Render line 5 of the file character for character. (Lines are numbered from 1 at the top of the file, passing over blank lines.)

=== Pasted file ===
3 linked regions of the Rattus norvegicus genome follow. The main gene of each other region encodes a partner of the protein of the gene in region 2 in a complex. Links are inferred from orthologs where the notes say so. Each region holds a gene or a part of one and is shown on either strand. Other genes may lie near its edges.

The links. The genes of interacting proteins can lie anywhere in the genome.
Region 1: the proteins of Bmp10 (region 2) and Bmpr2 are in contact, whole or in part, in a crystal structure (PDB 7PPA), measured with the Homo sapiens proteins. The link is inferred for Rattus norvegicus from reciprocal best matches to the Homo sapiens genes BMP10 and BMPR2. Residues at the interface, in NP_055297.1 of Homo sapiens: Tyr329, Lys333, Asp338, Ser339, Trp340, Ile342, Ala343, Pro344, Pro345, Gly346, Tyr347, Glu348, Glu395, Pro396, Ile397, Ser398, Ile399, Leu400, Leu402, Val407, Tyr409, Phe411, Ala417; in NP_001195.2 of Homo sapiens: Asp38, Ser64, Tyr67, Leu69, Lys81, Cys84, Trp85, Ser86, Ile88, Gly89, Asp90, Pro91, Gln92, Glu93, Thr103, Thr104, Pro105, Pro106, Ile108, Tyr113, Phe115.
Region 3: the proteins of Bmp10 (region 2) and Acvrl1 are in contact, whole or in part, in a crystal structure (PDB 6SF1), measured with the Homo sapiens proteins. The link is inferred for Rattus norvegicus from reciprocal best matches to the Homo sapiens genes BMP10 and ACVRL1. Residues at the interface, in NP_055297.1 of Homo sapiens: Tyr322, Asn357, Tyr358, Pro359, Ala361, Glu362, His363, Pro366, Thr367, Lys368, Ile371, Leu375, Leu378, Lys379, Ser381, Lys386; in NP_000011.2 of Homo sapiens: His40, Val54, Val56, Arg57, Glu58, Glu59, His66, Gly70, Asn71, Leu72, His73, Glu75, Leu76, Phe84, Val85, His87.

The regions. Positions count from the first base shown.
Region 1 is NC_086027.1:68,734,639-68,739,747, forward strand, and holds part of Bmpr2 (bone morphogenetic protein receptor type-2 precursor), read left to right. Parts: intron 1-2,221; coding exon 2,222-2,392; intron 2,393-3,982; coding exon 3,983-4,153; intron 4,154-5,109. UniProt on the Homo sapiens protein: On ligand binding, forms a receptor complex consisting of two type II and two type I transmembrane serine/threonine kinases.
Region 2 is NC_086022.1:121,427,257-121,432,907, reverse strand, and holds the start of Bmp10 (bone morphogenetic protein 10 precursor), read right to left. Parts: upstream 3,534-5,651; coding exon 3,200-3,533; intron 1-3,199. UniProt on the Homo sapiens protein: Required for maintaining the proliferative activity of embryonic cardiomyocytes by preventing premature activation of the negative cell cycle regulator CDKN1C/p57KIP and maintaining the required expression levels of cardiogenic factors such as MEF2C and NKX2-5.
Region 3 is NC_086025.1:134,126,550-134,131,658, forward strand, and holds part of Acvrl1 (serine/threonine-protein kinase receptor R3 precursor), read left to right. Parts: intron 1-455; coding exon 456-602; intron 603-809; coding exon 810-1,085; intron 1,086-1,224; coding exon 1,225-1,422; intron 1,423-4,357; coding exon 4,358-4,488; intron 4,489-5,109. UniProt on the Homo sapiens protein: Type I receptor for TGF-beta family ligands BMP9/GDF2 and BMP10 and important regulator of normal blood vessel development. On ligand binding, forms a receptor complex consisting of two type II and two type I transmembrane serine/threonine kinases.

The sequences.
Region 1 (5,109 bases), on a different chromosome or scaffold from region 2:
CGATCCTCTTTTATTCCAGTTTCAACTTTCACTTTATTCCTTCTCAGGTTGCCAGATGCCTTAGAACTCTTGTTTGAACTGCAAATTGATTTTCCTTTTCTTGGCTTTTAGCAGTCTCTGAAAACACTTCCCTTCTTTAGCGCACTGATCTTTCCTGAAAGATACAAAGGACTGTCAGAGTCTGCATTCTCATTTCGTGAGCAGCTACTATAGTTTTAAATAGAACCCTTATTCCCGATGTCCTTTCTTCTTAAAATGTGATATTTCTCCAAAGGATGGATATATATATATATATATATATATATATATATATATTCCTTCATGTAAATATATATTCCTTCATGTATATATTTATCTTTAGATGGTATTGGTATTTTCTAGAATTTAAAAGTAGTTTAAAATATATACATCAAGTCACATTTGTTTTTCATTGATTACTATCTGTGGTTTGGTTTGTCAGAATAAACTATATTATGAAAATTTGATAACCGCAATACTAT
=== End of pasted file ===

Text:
The regions. Positions count from the first base shown.